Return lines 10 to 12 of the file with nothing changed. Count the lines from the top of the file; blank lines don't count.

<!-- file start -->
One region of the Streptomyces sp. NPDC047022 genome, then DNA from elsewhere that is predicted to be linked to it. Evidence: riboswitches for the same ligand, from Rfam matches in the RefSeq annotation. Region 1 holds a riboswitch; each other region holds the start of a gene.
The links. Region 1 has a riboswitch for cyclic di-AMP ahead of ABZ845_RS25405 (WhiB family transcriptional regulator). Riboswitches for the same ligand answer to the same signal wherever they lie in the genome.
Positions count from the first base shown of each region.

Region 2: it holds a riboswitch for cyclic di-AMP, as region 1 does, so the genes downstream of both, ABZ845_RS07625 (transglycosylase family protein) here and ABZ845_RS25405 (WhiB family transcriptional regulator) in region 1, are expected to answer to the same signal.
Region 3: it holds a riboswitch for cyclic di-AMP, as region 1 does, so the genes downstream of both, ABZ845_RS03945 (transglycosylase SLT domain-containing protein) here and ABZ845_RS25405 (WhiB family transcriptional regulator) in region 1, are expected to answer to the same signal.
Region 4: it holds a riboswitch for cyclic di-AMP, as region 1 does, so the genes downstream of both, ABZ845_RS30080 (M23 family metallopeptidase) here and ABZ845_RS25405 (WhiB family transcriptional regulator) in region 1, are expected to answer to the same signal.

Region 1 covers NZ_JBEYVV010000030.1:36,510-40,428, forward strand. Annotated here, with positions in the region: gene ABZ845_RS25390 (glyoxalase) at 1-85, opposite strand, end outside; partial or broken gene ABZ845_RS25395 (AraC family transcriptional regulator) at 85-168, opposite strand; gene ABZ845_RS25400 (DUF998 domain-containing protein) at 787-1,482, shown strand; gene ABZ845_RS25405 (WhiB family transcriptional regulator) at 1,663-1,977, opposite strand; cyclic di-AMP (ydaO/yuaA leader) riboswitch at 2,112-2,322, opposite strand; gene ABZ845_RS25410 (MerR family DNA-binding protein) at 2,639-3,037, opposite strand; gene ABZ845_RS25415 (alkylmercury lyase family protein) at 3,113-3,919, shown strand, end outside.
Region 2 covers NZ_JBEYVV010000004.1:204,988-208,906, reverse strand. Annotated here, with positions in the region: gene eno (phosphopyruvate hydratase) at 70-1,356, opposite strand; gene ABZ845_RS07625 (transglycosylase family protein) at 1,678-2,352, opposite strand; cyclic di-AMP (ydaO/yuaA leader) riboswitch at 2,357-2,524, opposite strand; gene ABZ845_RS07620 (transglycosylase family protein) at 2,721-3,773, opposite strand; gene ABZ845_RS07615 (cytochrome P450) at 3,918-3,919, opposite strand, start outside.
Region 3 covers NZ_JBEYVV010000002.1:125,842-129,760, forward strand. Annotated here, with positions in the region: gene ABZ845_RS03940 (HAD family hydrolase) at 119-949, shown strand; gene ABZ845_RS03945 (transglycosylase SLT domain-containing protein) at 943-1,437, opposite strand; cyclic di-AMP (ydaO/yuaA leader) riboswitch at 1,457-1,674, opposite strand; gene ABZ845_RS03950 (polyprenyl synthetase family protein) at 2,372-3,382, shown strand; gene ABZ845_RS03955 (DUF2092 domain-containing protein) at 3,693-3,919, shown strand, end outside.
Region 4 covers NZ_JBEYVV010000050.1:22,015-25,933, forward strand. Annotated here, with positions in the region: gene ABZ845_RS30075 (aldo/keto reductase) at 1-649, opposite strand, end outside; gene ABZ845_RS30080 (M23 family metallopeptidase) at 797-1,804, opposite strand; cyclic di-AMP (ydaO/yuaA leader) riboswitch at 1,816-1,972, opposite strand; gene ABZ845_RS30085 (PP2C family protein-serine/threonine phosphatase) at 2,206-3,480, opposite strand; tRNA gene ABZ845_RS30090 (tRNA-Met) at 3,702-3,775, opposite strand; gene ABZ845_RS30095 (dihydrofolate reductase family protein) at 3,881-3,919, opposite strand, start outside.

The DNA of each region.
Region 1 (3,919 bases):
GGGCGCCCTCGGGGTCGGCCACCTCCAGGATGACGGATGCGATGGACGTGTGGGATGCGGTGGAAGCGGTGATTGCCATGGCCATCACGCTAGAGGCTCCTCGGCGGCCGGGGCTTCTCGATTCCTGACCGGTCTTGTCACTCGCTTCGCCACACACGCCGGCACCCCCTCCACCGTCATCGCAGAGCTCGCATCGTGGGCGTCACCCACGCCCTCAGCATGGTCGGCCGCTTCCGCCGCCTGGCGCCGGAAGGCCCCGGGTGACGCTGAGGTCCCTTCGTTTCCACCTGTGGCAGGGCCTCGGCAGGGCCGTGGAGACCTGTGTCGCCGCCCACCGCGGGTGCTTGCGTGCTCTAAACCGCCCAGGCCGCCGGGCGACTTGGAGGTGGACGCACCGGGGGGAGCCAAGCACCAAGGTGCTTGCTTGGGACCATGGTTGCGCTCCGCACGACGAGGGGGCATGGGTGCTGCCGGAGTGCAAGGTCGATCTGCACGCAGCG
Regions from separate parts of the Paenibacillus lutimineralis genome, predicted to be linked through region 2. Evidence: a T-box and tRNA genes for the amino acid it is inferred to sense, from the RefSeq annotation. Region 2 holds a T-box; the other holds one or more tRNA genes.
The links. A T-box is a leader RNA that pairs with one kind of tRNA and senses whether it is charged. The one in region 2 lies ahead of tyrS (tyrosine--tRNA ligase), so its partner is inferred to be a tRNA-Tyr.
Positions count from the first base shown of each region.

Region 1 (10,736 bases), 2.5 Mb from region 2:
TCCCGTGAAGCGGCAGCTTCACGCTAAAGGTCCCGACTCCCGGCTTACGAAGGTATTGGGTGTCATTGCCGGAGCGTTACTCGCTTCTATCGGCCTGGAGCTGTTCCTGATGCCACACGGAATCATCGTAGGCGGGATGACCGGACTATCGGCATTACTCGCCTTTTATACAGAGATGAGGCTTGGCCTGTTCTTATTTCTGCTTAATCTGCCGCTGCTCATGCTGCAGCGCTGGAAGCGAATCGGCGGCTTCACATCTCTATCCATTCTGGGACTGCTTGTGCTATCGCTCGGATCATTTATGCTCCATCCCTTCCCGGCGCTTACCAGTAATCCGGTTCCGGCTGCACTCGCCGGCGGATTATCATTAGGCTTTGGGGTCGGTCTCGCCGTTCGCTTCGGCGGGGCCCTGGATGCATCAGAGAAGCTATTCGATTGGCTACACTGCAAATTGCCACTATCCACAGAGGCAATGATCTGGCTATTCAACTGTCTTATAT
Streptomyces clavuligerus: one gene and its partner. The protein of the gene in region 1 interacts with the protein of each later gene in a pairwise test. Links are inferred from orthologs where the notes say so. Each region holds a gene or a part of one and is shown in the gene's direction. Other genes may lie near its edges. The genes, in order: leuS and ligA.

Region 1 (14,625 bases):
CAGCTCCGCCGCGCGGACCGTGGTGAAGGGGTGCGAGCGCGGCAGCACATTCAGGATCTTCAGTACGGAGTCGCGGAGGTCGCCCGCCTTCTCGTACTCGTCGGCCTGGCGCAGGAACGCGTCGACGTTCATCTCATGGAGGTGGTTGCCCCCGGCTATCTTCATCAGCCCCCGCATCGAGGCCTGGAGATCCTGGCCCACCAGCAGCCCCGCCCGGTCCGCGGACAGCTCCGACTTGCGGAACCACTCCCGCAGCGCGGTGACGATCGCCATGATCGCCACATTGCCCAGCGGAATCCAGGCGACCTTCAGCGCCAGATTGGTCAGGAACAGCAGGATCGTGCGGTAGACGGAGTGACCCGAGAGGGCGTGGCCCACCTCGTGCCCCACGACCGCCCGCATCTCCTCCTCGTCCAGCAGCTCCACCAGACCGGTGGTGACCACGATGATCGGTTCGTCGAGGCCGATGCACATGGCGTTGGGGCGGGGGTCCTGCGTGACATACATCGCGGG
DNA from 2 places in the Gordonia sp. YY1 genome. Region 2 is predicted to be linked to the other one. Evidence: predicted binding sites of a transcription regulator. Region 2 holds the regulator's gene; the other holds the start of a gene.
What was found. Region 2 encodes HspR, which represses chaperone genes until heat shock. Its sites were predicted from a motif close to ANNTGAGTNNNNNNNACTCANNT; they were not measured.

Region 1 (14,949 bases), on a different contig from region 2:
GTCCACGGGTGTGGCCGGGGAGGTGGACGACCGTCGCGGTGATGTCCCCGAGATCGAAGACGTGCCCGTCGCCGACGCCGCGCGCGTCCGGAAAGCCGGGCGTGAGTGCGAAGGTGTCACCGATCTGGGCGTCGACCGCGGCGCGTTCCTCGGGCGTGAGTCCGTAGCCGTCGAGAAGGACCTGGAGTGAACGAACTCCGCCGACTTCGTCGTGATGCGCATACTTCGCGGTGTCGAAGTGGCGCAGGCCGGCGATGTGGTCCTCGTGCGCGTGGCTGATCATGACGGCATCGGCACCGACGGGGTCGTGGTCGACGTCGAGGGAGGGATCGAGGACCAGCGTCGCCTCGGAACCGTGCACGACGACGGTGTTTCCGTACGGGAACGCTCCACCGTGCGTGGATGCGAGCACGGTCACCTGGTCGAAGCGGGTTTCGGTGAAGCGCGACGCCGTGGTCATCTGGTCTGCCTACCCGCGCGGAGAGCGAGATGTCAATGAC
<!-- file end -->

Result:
Region 4 covers NZ_JBEYVV010000050.1:22,015-25,933, forward strand. Annotated here, with positions in the region: gene ABZ845_RS30075 (aldo/keto reductase) at 1-649, opposite strand, end outside; gene ABZ845_RS30080 (M23 family metallopeptidase) at 797-1,804, opposite strand; cyclic di-AMP (ydaO/yuaA leader) riboswitch at 1,816-1,972, opposite strand; gene ABZ845_RS30085 (PP2C family protein-serine/threonine phosphatase) at 2,206-3,480, opposite strand; tRNA gene ABZ845_RS30090 (tRNA-Met) at 3,702-3,775, opposite strand; gene ABZ845_RS30095 (dihydrofolate reductase family protein) at 3,881-3,919, opposite strand, start outside.

The DNA of each region.
Region 1 (3,919 bases):